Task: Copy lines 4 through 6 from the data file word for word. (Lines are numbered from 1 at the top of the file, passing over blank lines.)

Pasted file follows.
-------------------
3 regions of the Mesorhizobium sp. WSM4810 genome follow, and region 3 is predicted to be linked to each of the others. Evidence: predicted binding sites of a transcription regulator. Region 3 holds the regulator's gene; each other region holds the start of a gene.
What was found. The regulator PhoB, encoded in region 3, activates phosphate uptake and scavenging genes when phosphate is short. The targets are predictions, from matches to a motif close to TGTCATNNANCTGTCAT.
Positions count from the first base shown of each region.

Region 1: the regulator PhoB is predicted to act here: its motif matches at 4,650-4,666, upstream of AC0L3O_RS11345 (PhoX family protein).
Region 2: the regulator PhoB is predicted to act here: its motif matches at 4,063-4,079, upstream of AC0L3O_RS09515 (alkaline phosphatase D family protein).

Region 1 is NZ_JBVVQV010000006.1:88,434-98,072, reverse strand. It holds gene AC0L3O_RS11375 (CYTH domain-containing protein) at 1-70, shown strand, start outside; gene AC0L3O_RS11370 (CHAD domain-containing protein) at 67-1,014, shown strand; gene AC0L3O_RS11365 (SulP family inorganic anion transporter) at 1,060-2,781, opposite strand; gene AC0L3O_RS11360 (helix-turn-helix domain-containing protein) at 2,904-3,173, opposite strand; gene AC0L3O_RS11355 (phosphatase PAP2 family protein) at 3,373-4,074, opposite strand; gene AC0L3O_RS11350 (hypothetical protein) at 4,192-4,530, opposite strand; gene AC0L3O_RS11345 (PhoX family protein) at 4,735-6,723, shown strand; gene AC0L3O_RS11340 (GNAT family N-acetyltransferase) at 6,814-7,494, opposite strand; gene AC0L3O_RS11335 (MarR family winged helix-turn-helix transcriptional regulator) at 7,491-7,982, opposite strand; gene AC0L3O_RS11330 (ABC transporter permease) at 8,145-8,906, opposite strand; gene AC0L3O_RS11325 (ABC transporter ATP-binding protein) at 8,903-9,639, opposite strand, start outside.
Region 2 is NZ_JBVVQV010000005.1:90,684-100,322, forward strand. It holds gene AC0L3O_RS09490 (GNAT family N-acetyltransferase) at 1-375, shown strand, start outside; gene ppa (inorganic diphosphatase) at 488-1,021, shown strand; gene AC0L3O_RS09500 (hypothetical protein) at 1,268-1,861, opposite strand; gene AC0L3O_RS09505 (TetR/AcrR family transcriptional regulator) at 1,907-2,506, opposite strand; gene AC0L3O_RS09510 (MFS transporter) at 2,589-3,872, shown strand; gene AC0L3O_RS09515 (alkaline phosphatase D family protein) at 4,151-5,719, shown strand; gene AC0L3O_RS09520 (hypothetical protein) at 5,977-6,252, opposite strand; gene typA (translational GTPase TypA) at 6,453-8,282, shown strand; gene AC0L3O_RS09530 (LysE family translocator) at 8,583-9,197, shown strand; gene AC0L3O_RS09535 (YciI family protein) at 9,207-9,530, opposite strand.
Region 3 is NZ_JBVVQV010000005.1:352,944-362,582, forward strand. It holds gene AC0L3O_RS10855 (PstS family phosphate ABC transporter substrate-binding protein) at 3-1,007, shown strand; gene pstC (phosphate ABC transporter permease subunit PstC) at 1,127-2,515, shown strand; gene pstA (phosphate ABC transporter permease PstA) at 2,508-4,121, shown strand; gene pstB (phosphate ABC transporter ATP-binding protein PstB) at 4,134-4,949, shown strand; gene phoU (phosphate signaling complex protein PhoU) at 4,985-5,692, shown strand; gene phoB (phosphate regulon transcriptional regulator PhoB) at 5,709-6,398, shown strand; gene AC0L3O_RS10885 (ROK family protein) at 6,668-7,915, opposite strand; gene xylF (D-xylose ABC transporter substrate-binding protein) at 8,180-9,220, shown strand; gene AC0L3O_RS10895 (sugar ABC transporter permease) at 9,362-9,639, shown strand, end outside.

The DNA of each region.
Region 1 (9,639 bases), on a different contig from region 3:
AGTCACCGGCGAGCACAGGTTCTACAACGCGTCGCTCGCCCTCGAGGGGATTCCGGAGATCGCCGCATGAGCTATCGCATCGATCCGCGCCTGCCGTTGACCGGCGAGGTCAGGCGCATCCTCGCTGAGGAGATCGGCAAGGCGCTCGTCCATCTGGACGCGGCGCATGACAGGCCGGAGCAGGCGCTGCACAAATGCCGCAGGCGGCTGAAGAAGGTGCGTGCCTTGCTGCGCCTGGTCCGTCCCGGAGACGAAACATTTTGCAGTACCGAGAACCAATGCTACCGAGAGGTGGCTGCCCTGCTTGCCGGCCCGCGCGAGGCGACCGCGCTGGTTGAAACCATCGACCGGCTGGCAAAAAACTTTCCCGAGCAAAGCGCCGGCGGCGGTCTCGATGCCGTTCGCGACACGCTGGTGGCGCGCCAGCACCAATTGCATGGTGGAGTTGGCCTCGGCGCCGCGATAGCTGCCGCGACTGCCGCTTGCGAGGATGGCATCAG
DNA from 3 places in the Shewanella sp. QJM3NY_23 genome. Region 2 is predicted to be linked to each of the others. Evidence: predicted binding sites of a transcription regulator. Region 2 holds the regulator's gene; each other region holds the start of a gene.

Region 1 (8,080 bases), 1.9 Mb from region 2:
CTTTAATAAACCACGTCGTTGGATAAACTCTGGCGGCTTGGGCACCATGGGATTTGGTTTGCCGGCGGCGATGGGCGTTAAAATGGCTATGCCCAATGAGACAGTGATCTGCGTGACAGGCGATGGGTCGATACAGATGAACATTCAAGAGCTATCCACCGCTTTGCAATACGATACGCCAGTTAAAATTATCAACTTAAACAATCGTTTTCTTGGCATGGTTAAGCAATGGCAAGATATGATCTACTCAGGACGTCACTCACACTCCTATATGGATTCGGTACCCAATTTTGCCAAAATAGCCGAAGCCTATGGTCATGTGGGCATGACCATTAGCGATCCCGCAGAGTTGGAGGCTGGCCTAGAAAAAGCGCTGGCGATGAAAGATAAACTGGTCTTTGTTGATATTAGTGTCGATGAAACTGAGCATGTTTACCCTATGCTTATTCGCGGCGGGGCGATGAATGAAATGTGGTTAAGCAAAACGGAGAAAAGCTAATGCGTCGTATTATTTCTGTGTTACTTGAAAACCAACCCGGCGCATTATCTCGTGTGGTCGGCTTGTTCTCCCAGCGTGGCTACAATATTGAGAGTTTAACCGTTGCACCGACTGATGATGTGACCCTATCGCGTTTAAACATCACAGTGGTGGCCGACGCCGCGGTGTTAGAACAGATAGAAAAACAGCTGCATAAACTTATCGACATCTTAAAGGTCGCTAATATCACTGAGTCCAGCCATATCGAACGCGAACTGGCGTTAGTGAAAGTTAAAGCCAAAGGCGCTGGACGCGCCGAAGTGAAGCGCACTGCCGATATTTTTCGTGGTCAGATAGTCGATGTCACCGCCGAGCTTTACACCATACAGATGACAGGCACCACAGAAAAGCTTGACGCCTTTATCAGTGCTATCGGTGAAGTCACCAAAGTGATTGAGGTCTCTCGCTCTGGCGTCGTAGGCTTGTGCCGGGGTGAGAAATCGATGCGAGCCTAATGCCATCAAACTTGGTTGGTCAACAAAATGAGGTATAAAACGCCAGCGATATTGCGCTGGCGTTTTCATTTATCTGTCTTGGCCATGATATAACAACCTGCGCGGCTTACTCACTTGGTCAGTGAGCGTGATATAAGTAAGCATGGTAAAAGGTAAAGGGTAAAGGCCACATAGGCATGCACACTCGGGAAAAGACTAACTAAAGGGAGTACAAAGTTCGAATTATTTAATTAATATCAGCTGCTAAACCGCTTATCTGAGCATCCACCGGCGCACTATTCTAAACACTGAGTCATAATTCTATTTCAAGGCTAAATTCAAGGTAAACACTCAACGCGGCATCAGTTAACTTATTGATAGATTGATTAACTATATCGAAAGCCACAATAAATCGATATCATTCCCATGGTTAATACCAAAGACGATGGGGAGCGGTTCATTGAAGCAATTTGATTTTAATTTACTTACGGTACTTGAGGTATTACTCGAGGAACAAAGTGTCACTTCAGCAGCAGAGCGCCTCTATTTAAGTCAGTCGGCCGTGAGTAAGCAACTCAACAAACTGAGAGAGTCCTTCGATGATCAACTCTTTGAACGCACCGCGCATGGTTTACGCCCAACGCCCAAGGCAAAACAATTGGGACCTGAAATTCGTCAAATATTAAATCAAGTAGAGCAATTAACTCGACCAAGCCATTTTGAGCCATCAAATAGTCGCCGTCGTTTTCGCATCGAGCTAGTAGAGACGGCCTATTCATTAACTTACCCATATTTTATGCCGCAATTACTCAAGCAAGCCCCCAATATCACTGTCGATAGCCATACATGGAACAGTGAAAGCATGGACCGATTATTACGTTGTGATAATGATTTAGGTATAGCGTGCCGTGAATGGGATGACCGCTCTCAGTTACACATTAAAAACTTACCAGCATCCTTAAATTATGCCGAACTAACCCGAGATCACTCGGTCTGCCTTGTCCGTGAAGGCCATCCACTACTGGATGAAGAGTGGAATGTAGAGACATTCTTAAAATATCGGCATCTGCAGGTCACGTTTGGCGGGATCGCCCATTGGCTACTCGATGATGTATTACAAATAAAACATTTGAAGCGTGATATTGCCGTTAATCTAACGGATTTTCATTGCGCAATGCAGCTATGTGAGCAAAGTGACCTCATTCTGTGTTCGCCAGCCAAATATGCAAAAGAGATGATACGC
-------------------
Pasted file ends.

Region 1: the regulator PhoB is predicted to act here: its motif matches at 4,650-4,666, upstream of AC0L3O_RS11345 (PhoX family protein).
Region 2: the regulator PhoB is predicted to act here: its motif matches at 4,063-4,079, upstream of AC0L3O_RS09515 (alkaline phosphatase D family protein).

Region 1 is NZ_JBVVQV010000006.1:88,434-98,072, reverse strand. It holds gene AC0L3O_RS11375 (CYTH domain-containing protein) at 1-70, shown strand, start outside; gene AC0L3O_RS11370 (CHAD domain-containing protein) at 67-1,014, shown strand; gene AC0L3O_RS11365 (SulP family inorganic anion transporter) at 1,060-2,781, opposite strand; gene AC0L3O_RS11360 (helix-turn-helix domain-containing protein) at 2,904-3,173, opposite strand; gene AC0L3O_RS11355 (phosphatase PAP2 family protein) at 3,373-4,074, opposite strand; gene AC0L3O_RS11350 (hypothetical protein) at 4,192-4,530, opposite strand; gene AC0L3O_RS11345 (PhoX family protein) at 4,735-6,723, shown strand; gene AC0L3O_RS11340 (GNAT family N-acetyltransferase) at 6,814-7,494, opposite strand; gene AC0L3O_RS11335 (MarR family winged helix-turn-helix transcriptional regulator) at 7,491-7,982, opposite strand; gene AC0L3O_RS11330 (ABC transporter permease) at 8,145-8,906, opposite strand; gene AC0L3O_RS11325 (ABC transporter ATP-binding protein) at 8,903-9,639, opposite strand, start outside.